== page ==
Many gay men and women end up marrying people of the opposite sex. But what is it like for the spouse who eventually finds their marriage breaking down?
Recently we told the stories of gay men who had married women. It prompted a strong response from readers who had experienced it from the other side - those whose wives and husbands had come out as gay.
"It feels almost homophobic to say anything about them. To me it's not brave to spend 10 or 20 years with someone only to destroy and discard them," says Emma. She found out her husband was gay a year ago.
"They may go on and have a wonderful new life while leaving a crushed wife behind. You just feel like your whole life is wasted and there's no closure."
One of the most difficult things for many spouses is watching their former partner being celebrated as brave for coming out, but knowing the damage they've left behind.
It is an experience to which Carol, 43, can relate. With her former husband now active in gay rights, she received a message calling him an inspiration and a role model.
"I was disgusted by this, that someone actually considered him to be both of these things when he had spent our entire relationship lying to both himself and myself.
"To me, there is nothing to be proud of - he destroyed our family through his failure to admit that he was in fact gay," she explains.
They had married in 2003 and have two children - she says she was "very happy and in love".
But there were signs something wasn't right, including gay dating profiles on his computer, which he explained away. In 2009 he said he was bisexual but wanted to be with her.
Carol admits she was probably in denial but thought they would find a way through it as he was the man with whom she wanted to spend her life.
A year later it came to a head when he came home, said he was gay, and left.
"I thought my whole world had fallen apart but then he came back and said let's stay together for the sake of the kids. I didn't know what to do so we lived a lie for two years. To anyone else we looked like a normal happy couple," she said.
But it didn't work and they divorced.
Carol says the difficulty was the shock - he'd had time to get used to it but for her it happened so quickly. He's now married to a man and she says they get on for the sake of their children.
"It took me a long time to get over it, for me it is a trust issue. How can I trust anyone again? I can't compete with other men, I'm a woman, but he should have been truthful from the start.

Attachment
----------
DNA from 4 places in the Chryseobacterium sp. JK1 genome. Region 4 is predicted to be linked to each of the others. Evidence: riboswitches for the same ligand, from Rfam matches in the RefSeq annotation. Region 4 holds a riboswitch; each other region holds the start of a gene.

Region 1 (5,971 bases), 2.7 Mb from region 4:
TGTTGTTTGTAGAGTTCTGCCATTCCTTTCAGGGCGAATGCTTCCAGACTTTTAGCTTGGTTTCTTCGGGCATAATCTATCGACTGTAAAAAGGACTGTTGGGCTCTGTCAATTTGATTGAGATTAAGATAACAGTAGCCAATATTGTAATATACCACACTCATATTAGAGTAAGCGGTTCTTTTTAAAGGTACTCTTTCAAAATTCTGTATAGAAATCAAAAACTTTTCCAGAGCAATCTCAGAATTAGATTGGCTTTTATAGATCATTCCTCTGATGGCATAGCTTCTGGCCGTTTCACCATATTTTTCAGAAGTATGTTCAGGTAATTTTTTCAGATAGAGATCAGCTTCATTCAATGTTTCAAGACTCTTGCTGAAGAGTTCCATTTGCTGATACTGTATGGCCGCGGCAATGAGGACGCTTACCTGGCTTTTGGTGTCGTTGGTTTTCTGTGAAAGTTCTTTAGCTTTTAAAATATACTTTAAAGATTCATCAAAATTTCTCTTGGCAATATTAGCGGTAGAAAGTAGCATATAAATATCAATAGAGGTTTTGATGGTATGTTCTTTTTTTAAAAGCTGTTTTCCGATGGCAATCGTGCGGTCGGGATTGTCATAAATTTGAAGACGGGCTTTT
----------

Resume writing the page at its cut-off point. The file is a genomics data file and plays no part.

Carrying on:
"It would have been easier if it had been a woman - at least he would have loved me in the first place. He says he loved me but I don't believe him."
Kevin, 51, had been with his wife for seven years when she asked if he'd mind living in the spare room while she had a female partner. He'd had no idea she was gay.
"One day, she came to me and said: 'Is it OK if I had a girlfriend?'
"If a partner has an affair with the opposite sex you can be angry but this is so much more complicated. She'd been feeling like this for two years but said nothing," he says.
She wanted to remain married, but he couldn't live a lie and they divorced. They haven't spoken since and she now has a female partner.
Kevin's life fell apart and he became suicidal.
"I wanted to make a go of my marriage, I had everything invested in it, I didn't want to be a failure. I felt a failure as a man and a husband. It was bad, very, very, bad."
There are all kinds of reasons why people commit to straight relationships when they are gay - they may not have fully realised their feelings, hope they will go away or fear they will suffer prejudice. Some may have been together for years after marrying at a time when society was less accepting of gay people.
Former Welsh rugby player Gareth Thomas has talked about how he doesn't believe he would have reached the top in the sport if he had been openly gay. When he came out in 2009 he said he had been in denial about his true feelings and had genuinely been in love with his wife.
Both Carol and Kevin have a clear message for those who are in straight marriages but think they may be gay.
"You have to be honest with yourself and your partner, especially when kids are involved. Not knowing your own sexuality and taking time to decide hurts everyone involved. Be true to who you are," says Carol.
Kevin adds: "The sooner you come out the better for everyone concerned. It might be difficult, it might end a marriage, but the fact is you can't start to repair while they're in the closet but you're nailed to the outside and don't even know it."
Six years on, he describes his life as "brilliant" and now supports people going through the same experience. He says people in his position should contact the support group Straight Partners Anonymous.
"It will get better. It's been difficult, my life has now taken a completely different path, but is better than I could have ever hoped," he says.
Some names have been changed. Straight Partners Anonymous can be contacted at firstname.lastname@example.org
The Victoria Derbyshire programme is broadcast on weekdays between 09:15-11:00 BST on BBC Two and BBC News Channel.
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